Atari has announced Pridefest for iOS and Android today, which it describes as a "new social-sim game for the LGBT community."
Pridefest will have you building your own pride festival in and around a modern city. Your goal is to make the people in the city happy with your colourful parade and its many activities.
To this end, you'll be able to customise parade flotillas, build attractions, throw decorations around, and employ mascots.
All of the buildings in the city (shops, theatres, and so on) can be filled with festival content to attract more people. You're also able to drop vendors and entertainment stands along the parade route to score more points.
Solving challenges and puzzles unlocks new parade items and bonuses. You can also earn consumable items that are used to spread happiness to the parts of the city that are hard to reach.
Being a social game, you'll create your own character to lead your parade in the game. Atari has stated that avatars will support different body types, clothes, and accessories.
It's also possible to visit the cities that your friends have created. You can even send your parade through them for your friends to see.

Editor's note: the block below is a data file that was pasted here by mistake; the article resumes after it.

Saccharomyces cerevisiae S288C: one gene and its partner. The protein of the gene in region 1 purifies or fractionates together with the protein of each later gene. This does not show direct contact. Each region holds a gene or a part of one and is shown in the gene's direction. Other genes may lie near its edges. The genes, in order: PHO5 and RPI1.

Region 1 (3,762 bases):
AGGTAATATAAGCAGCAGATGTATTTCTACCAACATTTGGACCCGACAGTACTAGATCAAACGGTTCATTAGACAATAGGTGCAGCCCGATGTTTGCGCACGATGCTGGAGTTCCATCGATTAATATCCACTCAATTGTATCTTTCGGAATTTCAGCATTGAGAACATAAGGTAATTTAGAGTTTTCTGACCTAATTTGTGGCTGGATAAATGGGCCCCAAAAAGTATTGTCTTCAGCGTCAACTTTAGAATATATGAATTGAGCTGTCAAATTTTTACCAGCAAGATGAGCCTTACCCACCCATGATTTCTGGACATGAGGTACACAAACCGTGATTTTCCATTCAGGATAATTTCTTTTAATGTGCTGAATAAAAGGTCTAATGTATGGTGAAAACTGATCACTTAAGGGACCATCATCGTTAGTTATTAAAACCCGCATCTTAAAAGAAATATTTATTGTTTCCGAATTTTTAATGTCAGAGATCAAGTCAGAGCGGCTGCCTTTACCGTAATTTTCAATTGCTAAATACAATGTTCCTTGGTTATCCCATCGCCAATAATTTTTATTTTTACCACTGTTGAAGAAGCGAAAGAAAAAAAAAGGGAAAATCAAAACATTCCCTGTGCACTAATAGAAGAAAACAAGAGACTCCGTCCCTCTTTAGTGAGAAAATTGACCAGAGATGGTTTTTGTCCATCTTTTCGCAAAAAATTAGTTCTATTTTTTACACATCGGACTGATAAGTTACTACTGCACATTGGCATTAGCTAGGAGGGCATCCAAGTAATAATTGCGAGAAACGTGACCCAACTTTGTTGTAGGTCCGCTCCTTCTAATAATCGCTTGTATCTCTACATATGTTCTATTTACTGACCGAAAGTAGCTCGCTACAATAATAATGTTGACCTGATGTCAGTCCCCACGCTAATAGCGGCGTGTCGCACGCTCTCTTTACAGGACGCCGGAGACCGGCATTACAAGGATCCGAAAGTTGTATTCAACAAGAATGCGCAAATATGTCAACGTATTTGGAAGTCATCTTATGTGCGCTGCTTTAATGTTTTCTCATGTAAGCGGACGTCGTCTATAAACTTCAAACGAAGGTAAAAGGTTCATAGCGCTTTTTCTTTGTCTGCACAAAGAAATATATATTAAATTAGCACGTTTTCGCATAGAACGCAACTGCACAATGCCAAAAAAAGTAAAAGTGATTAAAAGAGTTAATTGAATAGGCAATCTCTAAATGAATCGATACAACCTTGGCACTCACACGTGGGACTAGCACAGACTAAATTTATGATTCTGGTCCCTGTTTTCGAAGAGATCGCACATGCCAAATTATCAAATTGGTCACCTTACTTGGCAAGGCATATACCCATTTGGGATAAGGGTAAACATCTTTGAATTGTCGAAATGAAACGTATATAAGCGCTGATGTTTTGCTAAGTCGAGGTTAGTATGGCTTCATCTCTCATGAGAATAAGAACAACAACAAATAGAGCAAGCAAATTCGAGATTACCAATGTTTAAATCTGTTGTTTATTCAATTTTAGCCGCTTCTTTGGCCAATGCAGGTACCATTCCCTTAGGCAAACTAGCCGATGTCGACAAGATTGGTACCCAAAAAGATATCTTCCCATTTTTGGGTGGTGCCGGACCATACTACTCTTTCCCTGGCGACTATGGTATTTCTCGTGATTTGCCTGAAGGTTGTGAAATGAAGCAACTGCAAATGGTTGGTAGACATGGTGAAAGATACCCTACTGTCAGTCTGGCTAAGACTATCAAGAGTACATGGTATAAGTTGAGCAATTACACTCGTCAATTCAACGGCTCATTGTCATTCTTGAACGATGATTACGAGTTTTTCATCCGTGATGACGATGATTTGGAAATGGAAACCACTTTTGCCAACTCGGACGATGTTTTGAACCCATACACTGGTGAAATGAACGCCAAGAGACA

Having such a big name company making games for LGBT players may be a point of concern for those it's intended for.
Being pansexual, I was half-expecting Pridefest to be offensive to the community I'm a part of in some way. However, from the few details we have so far, it seems to be quite a safe celebration.
It's reassuring that Atari also sponsored and attended GaymerX in San Francisco last weekend (as did I). It's hopefully indicative of Atari's effort to understand the community rather than simply exploit it for good press or a quick buck.
Atari's CEO Todd Shallbetter says that Pridefest "will give players of all backgrounds the chance to play a fun and unique game that represents a passionate cause."
My only concern is that players of the game are able to connect and chat with each other. I hope that this doesn't lead to the game becoming targeted by people as a means to abuse LGBT people playing the game.
Other than that, there seems to be no good reason to doubt that Pridefest won't be inclusive, at least.
The only opposition to it that I can foresee could be if you're against having a separate "LGBT-themed game". Integrating LGBT people and issues into other games might be preferable to you if so. Both approaches seem to be a move in the right direction, in any case.
"We will continue offering a variety of games that are inclusive for all Atari fans and Pridefest is another example of how we are doing that," Shallbetter added.
Hopefully, Pridefest will arrive on iOS and Android later this year without any controversy. You can follow the game's progress on its website.